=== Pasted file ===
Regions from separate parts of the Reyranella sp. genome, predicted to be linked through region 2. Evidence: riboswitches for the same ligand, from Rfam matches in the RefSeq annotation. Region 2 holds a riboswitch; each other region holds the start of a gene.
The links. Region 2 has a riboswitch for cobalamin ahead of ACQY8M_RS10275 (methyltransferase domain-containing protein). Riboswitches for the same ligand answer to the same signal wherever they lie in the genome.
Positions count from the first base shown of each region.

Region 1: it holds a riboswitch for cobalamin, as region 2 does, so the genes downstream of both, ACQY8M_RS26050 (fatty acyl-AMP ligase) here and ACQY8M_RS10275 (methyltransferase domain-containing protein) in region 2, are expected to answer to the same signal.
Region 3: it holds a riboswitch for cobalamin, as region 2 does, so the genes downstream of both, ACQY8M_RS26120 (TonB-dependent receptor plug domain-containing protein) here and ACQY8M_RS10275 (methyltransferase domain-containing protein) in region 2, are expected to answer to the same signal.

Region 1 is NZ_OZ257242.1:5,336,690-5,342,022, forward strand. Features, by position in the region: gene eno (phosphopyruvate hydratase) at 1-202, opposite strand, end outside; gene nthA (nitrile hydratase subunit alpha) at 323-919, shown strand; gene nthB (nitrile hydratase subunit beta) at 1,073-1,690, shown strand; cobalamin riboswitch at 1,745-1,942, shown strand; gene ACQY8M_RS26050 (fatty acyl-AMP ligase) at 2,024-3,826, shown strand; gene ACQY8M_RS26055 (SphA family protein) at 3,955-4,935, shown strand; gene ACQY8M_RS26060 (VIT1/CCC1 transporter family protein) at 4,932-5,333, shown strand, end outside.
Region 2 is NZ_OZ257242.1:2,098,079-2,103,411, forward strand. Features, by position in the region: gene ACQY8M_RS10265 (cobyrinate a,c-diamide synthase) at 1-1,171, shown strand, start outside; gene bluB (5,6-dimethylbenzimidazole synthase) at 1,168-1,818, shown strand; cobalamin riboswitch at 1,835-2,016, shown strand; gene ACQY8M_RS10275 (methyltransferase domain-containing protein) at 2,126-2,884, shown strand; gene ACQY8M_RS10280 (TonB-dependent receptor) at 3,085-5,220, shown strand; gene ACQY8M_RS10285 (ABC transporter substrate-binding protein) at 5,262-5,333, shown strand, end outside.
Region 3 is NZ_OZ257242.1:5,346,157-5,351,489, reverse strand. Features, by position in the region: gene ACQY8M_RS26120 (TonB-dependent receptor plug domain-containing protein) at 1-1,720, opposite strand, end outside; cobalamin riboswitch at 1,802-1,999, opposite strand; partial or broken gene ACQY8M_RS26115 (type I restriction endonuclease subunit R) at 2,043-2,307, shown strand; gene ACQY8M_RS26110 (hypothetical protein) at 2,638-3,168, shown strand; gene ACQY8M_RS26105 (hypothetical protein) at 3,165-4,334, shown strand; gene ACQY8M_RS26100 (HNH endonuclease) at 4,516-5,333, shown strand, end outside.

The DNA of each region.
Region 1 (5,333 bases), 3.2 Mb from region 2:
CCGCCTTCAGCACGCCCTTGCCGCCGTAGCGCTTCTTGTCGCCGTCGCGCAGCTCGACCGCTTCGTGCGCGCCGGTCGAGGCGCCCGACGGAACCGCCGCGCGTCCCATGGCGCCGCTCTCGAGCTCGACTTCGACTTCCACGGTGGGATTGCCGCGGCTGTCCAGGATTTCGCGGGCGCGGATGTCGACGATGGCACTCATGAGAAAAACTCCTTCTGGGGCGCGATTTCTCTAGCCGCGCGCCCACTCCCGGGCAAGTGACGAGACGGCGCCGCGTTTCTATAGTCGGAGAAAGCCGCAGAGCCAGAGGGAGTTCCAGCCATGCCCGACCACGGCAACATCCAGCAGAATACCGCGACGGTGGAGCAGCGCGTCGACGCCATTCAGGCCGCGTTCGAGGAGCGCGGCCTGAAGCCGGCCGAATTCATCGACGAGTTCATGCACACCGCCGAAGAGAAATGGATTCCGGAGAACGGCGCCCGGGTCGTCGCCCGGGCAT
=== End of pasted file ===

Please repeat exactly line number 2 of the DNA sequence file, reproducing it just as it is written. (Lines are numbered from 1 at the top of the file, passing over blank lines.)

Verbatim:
The links. Region 2 has a riboswitch for cobalamin ahead of ACQY8M_RS10275 (methyltransferase domain-containing protein). Riboswitches for the same ligand answer to the same signal wherever they lie in the genome.